The Inspector General of Police, Ibrahim Idris, on Wednesday warned governors to desist from pushing anti-open grazing laws in their respective states until they have ranches for livestock in place.

Idris’ comment, which is a reiteration of similar warnings for which he had been criticised the past, was delivered at a security meeting with northern leaders on Wednesday in Kaduna, according to a police statement.

“To reduce the incidence of clashes between farmers and herders in Nigeria, state governments should endeavour to establish grazing ranches in their various states before enacting laws to prohibit open rearing and grazing,” Idris was quoted as saying in an e-mailed statement from the Force Headquarters.

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The police chief has been an ardent critic of any legislation that targets herdsmen’s activities across the country, warning that the best approach towards a peaceful resolution of the farmers-herders crisis is to work out the modalities for livestock ranching first.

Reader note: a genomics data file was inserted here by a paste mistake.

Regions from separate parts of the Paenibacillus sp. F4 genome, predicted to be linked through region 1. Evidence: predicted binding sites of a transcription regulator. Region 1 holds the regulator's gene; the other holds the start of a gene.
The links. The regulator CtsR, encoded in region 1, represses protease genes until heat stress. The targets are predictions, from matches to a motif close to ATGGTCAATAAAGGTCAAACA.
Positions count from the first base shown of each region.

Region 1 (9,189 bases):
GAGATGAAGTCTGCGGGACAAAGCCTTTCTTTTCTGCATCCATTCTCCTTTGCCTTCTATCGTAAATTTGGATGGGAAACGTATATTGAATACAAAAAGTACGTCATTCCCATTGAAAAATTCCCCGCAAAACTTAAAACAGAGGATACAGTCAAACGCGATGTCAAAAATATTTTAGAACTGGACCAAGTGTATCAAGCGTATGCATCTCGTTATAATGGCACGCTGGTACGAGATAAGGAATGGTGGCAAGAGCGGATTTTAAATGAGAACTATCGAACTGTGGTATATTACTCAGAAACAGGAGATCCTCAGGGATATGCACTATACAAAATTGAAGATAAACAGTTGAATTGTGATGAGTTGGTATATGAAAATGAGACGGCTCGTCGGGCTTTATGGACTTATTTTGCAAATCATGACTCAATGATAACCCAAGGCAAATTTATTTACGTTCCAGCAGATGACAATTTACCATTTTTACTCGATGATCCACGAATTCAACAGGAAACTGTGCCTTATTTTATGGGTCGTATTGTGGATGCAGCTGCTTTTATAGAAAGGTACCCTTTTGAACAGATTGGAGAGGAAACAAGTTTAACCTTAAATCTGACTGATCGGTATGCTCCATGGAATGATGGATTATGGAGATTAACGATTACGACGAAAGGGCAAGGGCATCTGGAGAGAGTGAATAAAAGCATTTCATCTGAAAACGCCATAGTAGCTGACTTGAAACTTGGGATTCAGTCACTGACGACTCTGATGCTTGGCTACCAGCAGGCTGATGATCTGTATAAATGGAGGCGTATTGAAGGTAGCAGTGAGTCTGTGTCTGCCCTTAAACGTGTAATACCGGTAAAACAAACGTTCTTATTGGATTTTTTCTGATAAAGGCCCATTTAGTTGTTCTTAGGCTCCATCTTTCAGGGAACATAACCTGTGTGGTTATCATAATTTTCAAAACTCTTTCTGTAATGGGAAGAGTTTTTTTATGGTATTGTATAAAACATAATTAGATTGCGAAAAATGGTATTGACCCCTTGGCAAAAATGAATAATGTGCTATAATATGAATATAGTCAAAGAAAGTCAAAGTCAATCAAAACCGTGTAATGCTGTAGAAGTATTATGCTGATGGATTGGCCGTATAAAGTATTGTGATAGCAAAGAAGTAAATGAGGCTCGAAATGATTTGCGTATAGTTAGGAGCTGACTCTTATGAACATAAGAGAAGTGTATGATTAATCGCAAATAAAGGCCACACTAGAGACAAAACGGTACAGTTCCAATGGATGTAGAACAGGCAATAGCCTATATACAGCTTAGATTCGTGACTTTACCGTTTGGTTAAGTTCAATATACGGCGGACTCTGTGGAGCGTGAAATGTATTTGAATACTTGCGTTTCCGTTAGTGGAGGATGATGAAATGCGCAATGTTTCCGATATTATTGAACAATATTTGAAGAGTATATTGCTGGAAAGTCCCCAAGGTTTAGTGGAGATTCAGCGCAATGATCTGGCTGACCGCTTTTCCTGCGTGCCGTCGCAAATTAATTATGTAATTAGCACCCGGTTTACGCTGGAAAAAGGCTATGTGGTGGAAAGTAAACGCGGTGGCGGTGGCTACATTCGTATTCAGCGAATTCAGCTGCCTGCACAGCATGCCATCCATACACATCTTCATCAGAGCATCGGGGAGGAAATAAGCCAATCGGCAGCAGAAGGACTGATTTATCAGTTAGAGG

Idris’ position clashes with the policy decisions of governors in Benue, Ekiti and Taraba States, where anti-open grazing laws are now in place.

In Ekiti State, the law, signed by Governor Ayo Fayose in 2016, prohibits open-grazing between 6:00 p.m. and 7:00 a.m.

Governor Samuel Ortom followed suit in 2017 with a law that places an absolute ban on open-grazing across Benue State.

The law, which went into effect in November 2017, has been blamed for the escalating violence which had left more than 100 residents killed in attacks linked to herdsmen across Benue since January 1.

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